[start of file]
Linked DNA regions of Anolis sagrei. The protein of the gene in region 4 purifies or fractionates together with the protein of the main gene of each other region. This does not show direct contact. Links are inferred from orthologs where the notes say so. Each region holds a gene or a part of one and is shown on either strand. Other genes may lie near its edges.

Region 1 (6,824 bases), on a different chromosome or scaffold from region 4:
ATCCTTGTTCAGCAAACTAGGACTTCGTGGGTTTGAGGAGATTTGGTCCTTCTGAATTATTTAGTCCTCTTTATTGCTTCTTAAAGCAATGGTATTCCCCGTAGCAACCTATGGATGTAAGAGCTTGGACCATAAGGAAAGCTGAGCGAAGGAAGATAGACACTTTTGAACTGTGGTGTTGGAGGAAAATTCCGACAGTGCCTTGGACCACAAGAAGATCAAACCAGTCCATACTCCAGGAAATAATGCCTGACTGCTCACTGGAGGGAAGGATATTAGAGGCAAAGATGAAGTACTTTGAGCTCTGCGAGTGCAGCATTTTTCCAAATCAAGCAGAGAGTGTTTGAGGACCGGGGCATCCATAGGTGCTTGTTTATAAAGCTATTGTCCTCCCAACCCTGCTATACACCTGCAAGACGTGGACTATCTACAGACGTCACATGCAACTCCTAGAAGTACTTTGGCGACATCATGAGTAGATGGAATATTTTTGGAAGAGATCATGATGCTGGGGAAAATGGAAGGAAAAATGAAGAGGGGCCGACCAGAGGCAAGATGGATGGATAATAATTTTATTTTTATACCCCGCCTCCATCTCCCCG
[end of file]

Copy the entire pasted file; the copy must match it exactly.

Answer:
Linked DNA regions of Anolis sagrei. The protein of the gene in region 4 purifies or fractionates together with the protein of the main gene of each other region. This does not show direct contact. Links are inferred from orthologs where the notes say so. Each region holds a gene or a part of one and is shown on either strand. Other genes may lie near its edges.

Region 1 (6,824 bases), on a different chromosome or scaffold from region 4:
ATCCTTGTTCAGCAAACTAGGACTTCGTGGGTTTGAGGAGATTTGGTCCTTCTGAATTATTTAGTCCTCTTTATTGCTTCTTAAAGCAATGGTATTCCCCGTAGCAACCTATGGATGTAAGAGCTTGGACCATAAGGAAAGCTGAGCGAAGGAAGATAGACACTTTTGAACTGTGGTGTTGGAGGAAAATTCCGACAGTGCCTTGGACCACAAGAAGATCAAACCAGTCCATACTCCAGGAAATAATGCCTGACTGCTCACTGGAGGGAAGGATATTAGAGGCAAAGATGAAGTACTTTGAGCTCTGCGAGTGCAGCATTTTTCCAAATCAAGCAGAGAGTGTTTGAGGACCGGGGCATCCATAGGTGCTTGTTTATAAAGCTATTGTCCTCCCAACCCTGCTATACACCTGCAAGACGTGGACTATCTACAGACGTCACATGCAACTCCTAGAAGTACTTTGGCGACATCATGAGTAGATGGAATATTTTTGGAAGAGATCATGATGCTGGGGAAAATGGAAGGAAAAATGAAGAGGGGCCGACCAGAGGCAAGATGGATGGATAATAATTTTATTTTTATACCCCGCCTCCATCTCCCCG